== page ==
Inevitably, the conversation with a self-made entrepreneur for whom wealth transfer is a new concept will be very different to that with a third-generation member of a wealthy family. For instance, the latter will often be preoccupied with preserving a business that has been built up over years or even decades. This means that the next generation will not only have to be provided for equally so they don’t have to dismantle the business, but will also have to be well prepared to handle their inheritance.

However, there are some constants that are applicable to everyone looking to transfer their wealth. For example, it’s always best to start making provisions as soon as possible. This can be a lengthy and complex process and the longer it is delayed, the more limited the options become. It’s also never advisable to have the majority of a family’s wealth tied up in a single investment. 

As a general rule, one of the best ways to tackle any form of uncertainty is through diversification, ensuring one is never overly exposed to a single country, currency, asset or industry. Therefore the retirement or passing away of an individual can represent an opportunity to diversify family wealth. 

Providing assurance
As mentioned above, high net worth individuals and families increasingly require flexible wealth planning solutions. This is one of the reasons that life insurance is becoming a more popular mechanism because, unlike other investment solutions, it has proven longevity and remains as effective as ever. 

This is due in part to the fact that it is subject to established legal and fiscal regimes, meaning that it can be adjusted to reflect new requirements. It also benefits from political support as a long-term savings and investment product.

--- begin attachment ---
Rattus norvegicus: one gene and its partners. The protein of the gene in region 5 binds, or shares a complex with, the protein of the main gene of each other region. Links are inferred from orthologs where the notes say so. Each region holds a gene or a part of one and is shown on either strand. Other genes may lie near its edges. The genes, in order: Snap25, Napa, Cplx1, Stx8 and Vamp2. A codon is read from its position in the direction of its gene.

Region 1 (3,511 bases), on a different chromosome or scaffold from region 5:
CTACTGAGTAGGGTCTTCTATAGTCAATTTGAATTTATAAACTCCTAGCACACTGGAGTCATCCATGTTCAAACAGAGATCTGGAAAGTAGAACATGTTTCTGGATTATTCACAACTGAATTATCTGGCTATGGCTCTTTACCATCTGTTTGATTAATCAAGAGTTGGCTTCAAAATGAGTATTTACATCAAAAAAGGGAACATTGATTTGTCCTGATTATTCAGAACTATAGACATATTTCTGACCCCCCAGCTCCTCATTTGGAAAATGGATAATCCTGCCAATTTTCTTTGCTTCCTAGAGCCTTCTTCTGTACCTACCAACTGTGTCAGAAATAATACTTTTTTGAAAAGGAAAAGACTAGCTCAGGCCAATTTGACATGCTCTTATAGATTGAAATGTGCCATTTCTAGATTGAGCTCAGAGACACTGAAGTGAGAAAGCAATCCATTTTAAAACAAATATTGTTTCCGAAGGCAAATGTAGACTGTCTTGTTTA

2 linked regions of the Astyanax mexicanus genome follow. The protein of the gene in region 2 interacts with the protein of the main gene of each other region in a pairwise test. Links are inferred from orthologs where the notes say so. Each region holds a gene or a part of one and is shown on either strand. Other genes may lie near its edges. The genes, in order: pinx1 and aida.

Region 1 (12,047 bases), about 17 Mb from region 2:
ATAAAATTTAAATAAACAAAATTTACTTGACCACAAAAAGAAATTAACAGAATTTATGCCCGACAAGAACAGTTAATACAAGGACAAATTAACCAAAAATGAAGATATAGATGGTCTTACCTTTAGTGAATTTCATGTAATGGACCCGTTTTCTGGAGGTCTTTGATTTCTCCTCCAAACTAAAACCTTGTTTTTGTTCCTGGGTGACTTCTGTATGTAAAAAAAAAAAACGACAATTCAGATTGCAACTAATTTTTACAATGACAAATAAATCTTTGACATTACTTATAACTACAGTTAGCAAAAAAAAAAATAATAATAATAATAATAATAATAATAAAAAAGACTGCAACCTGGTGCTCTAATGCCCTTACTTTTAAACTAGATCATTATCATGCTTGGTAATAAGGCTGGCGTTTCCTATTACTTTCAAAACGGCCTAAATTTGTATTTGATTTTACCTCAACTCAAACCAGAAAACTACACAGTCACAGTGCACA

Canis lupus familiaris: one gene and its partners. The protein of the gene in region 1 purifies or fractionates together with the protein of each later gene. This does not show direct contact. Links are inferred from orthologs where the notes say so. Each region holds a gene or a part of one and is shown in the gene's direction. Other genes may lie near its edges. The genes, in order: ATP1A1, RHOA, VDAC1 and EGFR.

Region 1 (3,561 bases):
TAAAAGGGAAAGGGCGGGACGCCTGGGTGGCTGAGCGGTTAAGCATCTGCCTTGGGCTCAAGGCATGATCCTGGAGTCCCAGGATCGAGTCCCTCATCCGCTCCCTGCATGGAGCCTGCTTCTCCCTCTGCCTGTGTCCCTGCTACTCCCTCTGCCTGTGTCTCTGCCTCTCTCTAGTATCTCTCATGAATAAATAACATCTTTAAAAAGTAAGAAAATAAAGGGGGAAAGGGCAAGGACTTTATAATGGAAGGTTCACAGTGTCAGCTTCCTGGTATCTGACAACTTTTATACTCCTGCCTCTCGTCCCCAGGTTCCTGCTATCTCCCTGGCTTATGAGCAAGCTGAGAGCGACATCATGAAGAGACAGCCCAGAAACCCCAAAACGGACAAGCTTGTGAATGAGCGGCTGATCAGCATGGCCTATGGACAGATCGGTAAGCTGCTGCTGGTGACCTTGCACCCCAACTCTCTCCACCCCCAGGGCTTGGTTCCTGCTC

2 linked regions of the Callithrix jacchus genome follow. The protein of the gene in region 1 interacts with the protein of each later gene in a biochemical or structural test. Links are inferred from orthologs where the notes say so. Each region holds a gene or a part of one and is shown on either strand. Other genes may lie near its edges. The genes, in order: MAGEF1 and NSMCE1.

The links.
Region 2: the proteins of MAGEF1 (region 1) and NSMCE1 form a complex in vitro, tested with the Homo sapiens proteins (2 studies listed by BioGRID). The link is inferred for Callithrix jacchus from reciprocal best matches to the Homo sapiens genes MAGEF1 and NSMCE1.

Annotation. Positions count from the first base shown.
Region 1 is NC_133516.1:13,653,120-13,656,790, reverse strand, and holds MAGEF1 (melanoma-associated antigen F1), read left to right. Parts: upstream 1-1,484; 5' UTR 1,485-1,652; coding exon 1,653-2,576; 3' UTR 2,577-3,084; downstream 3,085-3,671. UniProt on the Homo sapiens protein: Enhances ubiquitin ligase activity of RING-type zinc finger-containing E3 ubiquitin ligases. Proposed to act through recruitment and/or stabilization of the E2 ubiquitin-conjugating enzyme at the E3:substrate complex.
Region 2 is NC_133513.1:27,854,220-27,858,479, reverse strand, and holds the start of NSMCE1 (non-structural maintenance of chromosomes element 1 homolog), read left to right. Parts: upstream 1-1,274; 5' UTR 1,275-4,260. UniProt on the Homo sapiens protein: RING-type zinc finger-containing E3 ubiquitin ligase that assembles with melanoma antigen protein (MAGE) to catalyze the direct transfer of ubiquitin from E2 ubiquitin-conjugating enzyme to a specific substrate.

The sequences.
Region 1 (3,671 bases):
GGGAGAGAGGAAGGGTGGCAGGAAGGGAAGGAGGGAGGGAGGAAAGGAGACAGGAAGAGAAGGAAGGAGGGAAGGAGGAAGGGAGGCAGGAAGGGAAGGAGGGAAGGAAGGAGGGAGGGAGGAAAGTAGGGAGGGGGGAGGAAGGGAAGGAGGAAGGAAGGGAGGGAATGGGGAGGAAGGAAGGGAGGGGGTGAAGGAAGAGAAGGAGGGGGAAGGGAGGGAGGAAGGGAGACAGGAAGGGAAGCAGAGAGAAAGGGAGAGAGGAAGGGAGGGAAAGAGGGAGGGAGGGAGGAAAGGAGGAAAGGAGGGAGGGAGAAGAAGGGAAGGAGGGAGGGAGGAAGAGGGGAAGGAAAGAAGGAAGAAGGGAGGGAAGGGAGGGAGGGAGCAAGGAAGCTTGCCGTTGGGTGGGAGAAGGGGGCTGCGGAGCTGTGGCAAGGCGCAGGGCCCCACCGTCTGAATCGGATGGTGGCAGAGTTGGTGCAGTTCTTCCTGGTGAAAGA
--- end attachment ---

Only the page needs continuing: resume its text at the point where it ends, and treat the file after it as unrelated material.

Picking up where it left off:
In addition, an insurance plan enables the holder to combine non-traditional assets (hedge funds, real estate and private equity) and traditional investments with the coverage of an insurance policy, making it a valuable component of a diverse portfolio.  

That’s not to say that life insurance is a "one size fits all" solution, but it can be tailored to meet the needs of specific clients, which is a real asset in some instances. If, for example there was an untimely death and the beneficiaries were underage, clauses could be introduced to ensure that the wealth wasn’t transferred to the children until they were better equipped to manage it.

There will be some situations where insurance is not the best solution, and this is why it’s important to know all the options available. Given the challenges of managing large investments across multiple jurisdictions, it is not surprising that very wealthy people typically need many banking relationships in order to find all of the products and services they need - including high-level portfolio management, estate planning and tax advice covering multiple asset classes and countries.

Life assurance proves that just because the wealth planning needs of wealthy families have become increasingly multi-dimensional, this does not mean that the solutions have to be complex.

However, a major part of effective wealth planning is to ensure that the chosen solution is fit for purpose and matches the client’s appetite for risk. People want their wealth to act in different ways, so finding a solution that is aligned to their specific expectations is one way to mitigate any unexpected outcomes.

Increasingly international business and family situations, not to mention unexpected relocation due to economic or political instability, all add an additional dimension to wealth planning - and not all wealth planning solutions are equipped to respond to these changing circumstances.

It is important that high net worth individuals and families work with their advisors and insurers to stay on top of and cope with these developments and demands. To this end, investments need to be monitored and modified on an ongoing basis and those responsible for them must be prepared to respond immediately to any changes in status or requests.

About the author: Simon Gorbutt is a solicitor, qualified in England and Wales, and trust and estate practitioner specialising in cross-border wealth planning for high net worth individuals. Gorbutt heads an in-house team focusing on Northern European and US expatriate clients as part of Lombard International Assurance’s wealth structuring solutions capability.